Yesterday, the U.S. Treasury announced new regulations aimed at stopping tax inversions, where U.S. companies merge with foreign counterparts and headquarter abroad, saving big on their tax bill. And today, the president reiterated his call for Congress to pass legislation preventing them. We’ve seen this news before. This marks the third set of new inversion regulations put forth by the Treasury in the last 19 months.
It’s understandable why the Treasury has been so active on this issue. More than a dozen inversions have been announced over the past year and half, many involving high-profile American companies.
This year, Milwaukee-based industrial and auto parts supplier Johnson Controls merged with Ireland-based Tyco. The combined company will headquarter in Ireland and take advantage of its tax system, saving it, at least, $150 million annually that can be used on research, expansion, and employee compensation. Also this year, Chicago-based rare drug manufacturer Baxaltawas taken over by Dublin-based Shire.
Last November, American drug giant Pfizer announced a planned merger with Irish drug company Allergen. Also last year, Medtronic, one of the world’s largest medical technology developers, merged with Covidien. These companies also chose to headquarter in low-tax Ireland.
American companies pursue foreign mergers, which may lead to inversions, not only to better service customers and shareholders but also to make them more robust to ward off takeover attempts.
At the moment, American companies can be takeover targets for foreign counterparts because of the United States’ burdensome corporate taxation that artificially devalues their market capitalization. Shareholders looking for the best returns, which could accrue from a takeover, trump the wishes of management who want to stay independent. So, in a defensive move, companies like Johnson Controls, Pfizer, and Medtronic can preempt such takeovers by pursuing their own mergers.
No matter how stringent the inversion regulations, business owners will always try to protect themselves from being taken over and do what’s best for their customers, employees and shareholders, many of whom are pensioners and retirees. Given the competitiveness of the global economy, this is not only a prerogative but also an imperative.
To truly protect American companies from foreign takeovers and stop them from moving overseas in tax inversions, American corporate taxes must be brought in-line with international norms.
Sensible corporate tax reform would reduce the U.S. corporate tax rate of 35% — the highest in the developed world — and end double taxation by moving to the “territorial” system used by other countries where companies only pay taxes on their domestic earnings.
At the moment, American companies that do business outside the country are taxed twice, once in the country where the profits are earned and then again at home. (Companies receive a rebate for the amount of tax paid abroad.)
Requiring American companies to pay taxes on their worldwide earnings before they can invest at home puts them at an unfair disadvantage with their foreign competitors, which can invest their worldwide earnings in the U.S. tax-free. Not exactly a tax system that looks after its own.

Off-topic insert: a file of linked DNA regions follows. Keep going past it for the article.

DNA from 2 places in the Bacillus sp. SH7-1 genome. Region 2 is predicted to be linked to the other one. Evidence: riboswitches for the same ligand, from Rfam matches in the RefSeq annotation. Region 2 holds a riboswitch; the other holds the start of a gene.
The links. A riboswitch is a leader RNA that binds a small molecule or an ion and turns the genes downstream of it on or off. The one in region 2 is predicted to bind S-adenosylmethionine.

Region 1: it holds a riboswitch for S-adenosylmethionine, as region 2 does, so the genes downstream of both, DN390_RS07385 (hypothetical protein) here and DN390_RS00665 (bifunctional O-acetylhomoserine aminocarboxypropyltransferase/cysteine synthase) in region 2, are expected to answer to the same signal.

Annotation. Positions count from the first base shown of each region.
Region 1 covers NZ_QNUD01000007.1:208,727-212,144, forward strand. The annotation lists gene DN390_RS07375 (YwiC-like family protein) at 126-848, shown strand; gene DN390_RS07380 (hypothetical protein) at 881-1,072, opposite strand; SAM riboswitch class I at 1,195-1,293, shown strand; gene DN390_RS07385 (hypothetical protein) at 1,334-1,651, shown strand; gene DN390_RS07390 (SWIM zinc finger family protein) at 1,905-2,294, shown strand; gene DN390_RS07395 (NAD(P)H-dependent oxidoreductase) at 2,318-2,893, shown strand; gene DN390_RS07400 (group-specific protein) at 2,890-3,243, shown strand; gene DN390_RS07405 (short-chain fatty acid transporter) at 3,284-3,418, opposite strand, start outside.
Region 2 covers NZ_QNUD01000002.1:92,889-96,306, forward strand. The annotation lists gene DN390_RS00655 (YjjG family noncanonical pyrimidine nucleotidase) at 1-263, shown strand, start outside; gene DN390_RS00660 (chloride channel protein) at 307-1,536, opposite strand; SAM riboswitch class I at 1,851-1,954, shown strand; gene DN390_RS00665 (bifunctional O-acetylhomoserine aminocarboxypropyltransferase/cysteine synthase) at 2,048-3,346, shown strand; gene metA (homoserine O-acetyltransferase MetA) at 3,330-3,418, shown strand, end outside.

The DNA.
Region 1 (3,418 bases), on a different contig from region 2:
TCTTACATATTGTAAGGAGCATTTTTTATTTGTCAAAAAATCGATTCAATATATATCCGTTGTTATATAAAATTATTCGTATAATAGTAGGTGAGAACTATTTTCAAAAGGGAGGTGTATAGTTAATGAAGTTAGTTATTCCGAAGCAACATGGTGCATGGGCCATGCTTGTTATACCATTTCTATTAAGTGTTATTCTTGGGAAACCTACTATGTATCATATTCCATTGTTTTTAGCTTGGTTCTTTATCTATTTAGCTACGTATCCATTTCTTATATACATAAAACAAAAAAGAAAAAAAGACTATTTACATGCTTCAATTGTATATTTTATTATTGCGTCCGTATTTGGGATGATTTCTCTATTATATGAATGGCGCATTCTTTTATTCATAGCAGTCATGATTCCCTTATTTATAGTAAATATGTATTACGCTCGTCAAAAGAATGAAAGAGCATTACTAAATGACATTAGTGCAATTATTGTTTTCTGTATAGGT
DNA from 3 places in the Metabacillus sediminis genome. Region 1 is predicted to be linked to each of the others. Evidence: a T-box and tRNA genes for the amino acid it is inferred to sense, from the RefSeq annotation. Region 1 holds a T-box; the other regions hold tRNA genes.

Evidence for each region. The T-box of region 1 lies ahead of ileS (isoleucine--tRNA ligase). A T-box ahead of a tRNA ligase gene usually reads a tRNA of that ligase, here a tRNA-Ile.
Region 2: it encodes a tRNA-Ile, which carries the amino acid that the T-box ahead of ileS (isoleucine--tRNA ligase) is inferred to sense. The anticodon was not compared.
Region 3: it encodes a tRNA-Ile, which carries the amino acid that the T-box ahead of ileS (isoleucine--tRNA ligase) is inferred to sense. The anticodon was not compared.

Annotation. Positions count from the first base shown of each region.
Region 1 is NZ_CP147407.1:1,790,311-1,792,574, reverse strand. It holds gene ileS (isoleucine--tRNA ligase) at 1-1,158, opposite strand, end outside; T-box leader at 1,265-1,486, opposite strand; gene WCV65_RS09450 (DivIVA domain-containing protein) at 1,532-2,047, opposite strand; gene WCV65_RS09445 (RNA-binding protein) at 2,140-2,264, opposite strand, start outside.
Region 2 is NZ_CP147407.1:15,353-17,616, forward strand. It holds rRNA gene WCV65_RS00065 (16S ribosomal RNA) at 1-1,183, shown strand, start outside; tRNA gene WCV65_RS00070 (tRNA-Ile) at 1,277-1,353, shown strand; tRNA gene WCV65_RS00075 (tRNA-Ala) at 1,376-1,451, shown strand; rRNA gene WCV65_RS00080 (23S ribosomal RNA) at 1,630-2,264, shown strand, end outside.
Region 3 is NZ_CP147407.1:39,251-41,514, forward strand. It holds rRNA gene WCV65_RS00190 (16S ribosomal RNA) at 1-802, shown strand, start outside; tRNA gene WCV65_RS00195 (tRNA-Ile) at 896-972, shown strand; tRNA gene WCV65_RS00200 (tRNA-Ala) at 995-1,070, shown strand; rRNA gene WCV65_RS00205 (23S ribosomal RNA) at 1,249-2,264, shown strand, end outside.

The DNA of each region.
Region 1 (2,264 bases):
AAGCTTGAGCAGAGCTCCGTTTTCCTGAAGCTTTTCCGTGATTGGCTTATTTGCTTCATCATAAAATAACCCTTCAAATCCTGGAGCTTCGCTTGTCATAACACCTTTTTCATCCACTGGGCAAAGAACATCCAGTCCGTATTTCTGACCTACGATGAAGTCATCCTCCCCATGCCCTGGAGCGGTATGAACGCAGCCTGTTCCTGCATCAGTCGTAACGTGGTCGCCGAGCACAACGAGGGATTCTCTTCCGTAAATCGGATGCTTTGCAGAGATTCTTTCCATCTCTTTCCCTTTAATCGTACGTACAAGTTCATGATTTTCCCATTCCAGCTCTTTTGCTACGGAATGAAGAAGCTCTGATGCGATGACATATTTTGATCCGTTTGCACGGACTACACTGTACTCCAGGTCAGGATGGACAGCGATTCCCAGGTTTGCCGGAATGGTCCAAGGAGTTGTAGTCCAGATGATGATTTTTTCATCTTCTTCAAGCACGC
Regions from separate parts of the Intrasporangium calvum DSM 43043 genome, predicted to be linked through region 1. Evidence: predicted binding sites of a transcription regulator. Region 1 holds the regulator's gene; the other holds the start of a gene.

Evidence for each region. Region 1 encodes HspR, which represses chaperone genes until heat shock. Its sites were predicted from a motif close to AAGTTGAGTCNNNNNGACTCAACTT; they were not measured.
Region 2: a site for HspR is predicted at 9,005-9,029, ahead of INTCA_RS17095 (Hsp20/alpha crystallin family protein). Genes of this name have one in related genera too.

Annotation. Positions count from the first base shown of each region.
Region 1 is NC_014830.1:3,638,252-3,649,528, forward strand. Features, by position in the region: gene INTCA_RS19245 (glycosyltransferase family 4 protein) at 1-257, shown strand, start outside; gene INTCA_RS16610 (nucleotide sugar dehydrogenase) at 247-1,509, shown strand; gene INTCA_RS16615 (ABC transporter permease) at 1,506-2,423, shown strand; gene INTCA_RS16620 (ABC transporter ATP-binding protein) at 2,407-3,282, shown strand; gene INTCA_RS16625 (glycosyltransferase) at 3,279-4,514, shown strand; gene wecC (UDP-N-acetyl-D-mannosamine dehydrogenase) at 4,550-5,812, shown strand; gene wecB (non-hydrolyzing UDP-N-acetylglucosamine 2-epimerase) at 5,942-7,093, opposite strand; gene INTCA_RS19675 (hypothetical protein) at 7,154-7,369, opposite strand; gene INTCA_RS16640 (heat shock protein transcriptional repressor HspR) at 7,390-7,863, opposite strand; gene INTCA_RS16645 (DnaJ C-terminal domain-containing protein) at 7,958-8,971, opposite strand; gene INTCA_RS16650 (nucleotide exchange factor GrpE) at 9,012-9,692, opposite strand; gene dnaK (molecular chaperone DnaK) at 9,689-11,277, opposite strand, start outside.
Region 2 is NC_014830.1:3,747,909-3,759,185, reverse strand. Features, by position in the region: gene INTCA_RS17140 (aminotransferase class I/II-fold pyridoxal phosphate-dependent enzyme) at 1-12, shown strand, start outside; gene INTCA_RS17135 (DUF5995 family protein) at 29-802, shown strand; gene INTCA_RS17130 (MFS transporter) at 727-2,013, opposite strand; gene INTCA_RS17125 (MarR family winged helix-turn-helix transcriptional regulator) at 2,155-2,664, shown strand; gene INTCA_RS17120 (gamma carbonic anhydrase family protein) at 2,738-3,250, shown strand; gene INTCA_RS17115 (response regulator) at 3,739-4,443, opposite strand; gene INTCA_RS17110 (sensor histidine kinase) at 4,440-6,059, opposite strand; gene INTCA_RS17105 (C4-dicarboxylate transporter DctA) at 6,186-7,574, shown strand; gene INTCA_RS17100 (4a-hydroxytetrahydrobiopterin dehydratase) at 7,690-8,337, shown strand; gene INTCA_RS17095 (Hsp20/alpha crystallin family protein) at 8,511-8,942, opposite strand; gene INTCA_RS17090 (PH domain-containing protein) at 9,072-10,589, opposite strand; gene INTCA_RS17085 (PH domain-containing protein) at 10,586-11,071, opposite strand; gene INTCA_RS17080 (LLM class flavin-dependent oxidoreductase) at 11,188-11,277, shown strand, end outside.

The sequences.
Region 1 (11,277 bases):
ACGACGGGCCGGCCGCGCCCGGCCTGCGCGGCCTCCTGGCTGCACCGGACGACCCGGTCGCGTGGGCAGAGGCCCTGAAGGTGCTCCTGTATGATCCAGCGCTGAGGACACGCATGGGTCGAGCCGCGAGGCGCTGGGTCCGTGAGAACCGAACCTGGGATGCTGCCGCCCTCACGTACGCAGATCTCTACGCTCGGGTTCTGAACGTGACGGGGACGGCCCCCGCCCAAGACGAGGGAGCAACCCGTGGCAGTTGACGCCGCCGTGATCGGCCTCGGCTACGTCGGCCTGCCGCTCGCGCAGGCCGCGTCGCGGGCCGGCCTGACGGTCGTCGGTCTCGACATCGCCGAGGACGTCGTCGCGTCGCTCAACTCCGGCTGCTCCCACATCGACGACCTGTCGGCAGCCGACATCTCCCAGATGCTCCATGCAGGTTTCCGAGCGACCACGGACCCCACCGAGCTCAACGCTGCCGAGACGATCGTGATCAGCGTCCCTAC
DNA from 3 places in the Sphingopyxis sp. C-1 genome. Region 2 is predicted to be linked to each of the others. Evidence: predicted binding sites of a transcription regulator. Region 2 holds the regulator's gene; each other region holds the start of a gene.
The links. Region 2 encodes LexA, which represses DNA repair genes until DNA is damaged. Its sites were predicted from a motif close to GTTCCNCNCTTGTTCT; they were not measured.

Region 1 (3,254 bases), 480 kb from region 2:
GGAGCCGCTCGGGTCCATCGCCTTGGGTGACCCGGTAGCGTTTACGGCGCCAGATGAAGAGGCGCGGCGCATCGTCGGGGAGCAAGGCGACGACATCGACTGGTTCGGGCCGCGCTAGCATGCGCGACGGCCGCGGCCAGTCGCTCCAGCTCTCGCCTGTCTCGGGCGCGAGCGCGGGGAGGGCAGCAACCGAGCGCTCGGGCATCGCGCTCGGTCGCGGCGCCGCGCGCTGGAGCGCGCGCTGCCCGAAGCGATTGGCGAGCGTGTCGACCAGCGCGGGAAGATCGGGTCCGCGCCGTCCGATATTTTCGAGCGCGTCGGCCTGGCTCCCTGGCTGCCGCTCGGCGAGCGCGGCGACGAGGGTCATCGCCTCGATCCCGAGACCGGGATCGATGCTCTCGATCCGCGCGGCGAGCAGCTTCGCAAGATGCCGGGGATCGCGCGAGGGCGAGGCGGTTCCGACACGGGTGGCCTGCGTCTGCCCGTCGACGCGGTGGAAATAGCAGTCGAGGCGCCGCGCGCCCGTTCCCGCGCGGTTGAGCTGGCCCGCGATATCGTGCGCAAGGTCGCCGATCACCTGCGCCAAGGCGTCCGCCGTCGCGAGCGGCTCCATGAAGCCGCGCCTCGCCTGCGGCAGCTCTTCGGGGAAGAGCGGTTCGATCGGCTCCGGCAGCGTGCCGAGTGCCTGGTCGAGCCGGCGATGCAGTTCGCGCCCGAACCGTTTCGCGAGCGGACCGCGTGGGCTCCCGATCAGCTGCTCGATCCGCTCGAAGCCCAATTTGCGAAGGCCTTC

Ironically, then, inversions put companies in a better position to invest in the U.S. While the academic and business literature on the connection between inversions and U.S. job creation is thin, the anecdotal evidence is strong. Perhaps the best evidence comes from the big consulting firms Accenture and PricewaterhouseCoopers, which inverted to Bermuda in 2001 and 2002, respectively. U.S. jobs at these companies have skyrocketed in the intervening years — from 32,300 at Accenture and 29,100 at PricewaterhouseCoopers in 2009 to 44,000 and 37,500 in 2015.
Tim Hortons (the Canadian version of Dunkin Donuts), which was based in the U.S. as part of Wendy’s before repatriating to Canada in 2009, doubled its number of U.S. stores from 563 in 2009 to 1,107 in 2011, creating thousands of American jobs in the process. TE Connectivity, an industrial manufacturer that incorporated in Switzerland after a 2007 spinoff, increased its workforce in the Americas from 23,000 to 26,000 between 2010 and 2013.
And fashion icon Michael Kors Ltd., which expatriated to Hong Kong in 2003 when it had zero stores in the U.S., now has hundreds of U.S. locations employing thousands of Americans. Such anecdotal evidence suggests that inversions put companies in a better competitive position to invest and grow in the U.S.
On the other hand, U.S. companies are holding approximately $2.1 trillion overseas to avoid the double taxation that would occur if they were to reinvest it at home. This incentivizes companies to use this offshore income to invest in jobs, facilities and research in foreign markets rather than at home.
Rather than demonizing inverting American companies, which are looking for better ways to invest in the U.S. and bring more value to their customers, as — in Treasury Secretary Jack Lew’s words — lacking in “patriotism,” it’s time to pursue fair corporate tax reform. Such reform would level the playing field for American companies, protect them from foreign takeovers and keep them in America. That would be truly patriotic.
Brad Anderson is the former CEO of Best Buy and a member of the Job Creators Network.